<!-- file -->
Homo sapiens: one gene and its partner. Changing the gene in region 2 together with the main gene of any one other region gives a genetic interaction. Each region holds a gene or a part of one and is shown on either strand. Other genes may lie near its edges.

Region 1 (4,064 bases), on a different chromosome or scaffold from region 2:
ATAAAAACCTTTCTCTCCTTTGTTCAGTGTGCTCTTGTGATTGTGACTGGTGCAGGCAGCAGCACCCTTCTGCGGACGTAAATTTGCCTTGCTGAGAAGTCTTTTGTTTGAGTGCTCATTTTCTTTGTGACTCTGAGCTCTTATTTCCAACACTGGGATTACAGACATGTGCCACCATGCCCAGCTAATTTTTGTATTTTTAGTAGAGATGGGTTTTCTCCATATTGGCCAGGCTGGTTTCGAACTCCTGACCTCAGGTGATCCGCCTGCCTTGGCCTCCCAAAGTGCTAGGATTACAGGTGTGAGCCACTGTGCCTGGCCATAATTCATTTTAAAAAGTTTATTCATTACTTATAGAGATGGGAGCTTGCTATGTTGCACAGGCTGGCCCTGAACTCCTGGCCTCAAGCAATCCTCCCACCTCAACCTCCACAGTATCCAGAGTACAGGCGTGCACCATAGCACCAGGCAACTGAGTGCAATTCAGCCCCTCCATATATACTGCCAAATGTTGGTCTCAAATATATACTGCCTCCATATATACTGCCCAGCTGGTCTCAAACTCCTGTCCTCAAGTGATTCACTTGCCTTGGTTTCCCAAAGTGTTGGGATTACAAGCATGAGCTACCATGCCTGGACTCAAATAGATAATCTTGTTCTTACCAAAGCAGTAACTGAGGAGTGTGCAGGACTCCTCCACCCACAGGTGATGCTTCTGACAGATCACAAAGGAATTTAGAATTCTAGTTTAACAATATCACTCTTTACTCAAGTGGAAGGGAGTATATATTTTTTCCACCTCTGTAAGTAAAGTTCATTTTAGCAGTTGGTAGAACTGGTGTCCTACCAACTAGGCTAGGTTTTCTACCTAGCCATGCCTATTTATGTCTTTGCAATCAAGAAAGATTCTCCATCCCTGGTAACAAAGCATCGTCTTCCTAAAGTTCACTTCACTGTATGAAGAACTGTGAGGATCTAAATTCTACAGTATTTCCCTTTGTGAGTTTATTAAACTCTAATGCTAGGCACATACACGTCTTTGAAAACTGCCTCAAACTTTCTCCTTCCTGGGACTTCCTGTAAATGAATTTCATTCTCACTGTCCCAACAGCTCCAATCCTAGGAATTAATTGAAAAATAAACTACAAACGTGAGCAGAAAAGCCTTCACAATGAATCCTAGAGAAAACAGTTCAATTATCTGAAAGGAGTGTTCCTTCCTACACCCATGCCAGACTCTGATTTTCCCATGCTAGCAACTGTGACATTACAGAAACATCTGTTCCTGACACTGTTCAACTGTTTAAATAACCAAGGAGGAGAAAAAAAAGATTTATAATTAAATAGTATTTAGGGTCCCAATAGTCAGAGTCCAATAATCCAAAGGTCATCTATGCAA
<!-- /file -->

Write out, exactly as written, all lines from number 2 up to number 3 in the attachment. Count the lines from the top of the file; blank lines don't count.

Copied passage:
Region 1 (4,064 bases), on a different chromosome or scaffold from region 2:
ATAAAAACCTTTCTCTCCTTTGTTCAGTGTGCTCTTGTGATTGTGACTGGTGCAGGCAGCAGCACCCTTCTGCGGACGTAAATTTGCCTTGCTGAGAAGTCTTTTGTTTGAGTGCTCATTTTCTTTGTGACTCTGAGCTCTTATTTCCAACACTGGGATTACAGACATGTGCCACCATGCCCAGCTAATTTTTGTATTTTTAGTAGAGATGGGTTTTCTCCATATTGGCCAGGCTGGTTTCGAACTCCTGACCTCAGGTGATCCGCCTGCCTTGGCCTCCCAAAGTGCTAGGATTACAGGTGTGAGCCACTGTGCCTGGCCATAATTCATTTTAAAAAGTTTATTCATTACTTATAGAGATGGGAGCTTGCTATGTTGCACAGGCTGGCCCTGAACTCCTGGCCTCAAGCAATCCTCCCACCTCAACCTCCACAGTATCCAGAGTACAGGCGTGCACCATAGCACCAGGCAACTGAGTGCAATTCAGCCCCTCCATATATACTGCCAAATGTTGGTCTCAAATATATACTGCCTCCATATATACTGCCCAGCTGGTCTCAAACTCCTGTCCTCAAGTGATTCACTTGCCTTGGTTTCCCAAAGTGTTGGGATTACAAGCATGAGCTACCATGCCTGGACTCAAATAGATAATCTTGTTCTTACCAAAGCAGTAACTGAGGAGTGTGCAGGACTCCTCCACCCACAGGTGATGCTTCTGACAGATCACAAAGGAATTTAGAATTCTAGTTTAACAATATCACTCTTTACTCAAGTGGAAGGGAGTATATATTTTTTCCACCTCTGTAAGTAAAGTTCATTTTAGCAGTTGGTAGAACTGGTGTCCTACCAACTAGGCTAGGTTTTCTACCTAGCCATGCCTATTTATGTCTTTGCAATCAAGAAAGATTCTCCATCCCTGGTAACAAAGCATCGTCTTCCTAAAGTTCACTTCACTGTATGAAGAACTGTGAGGATCTAAATTCTACAGTATTTCCCTTTGTGAGTTTATTAAACTCTAATGCTAGGCACATACACGTCTTTGAAAACTGCCTCAAACTTTCTCCTTCCTGGGACTTCCTGTAAATGAATTTCATTCTCACTGTCCCAACAGCTCCAATCCTAGGAATTAATTGAAAAATAAACTACAAACGTGAGCAGAAAAGCCTTCACAATGAATCCTAGAGAAAACAGTTCAATTATCTGAAAGGAGTGTTCCTTCCTACACCCATGCCAGACTCTGATTTTCCCATGCTAGCAACTGTGACATTACAGAAACATCTGTTCCTGACACTGTTCAACTGTTTAAATAACCAAGGAGGAGAAAAAAAAGATTTATAATTAAATAGTATTTAGGGTCCCAATAGTCAGAGTCCAATAATCCAAAGGTCATCTATGCAA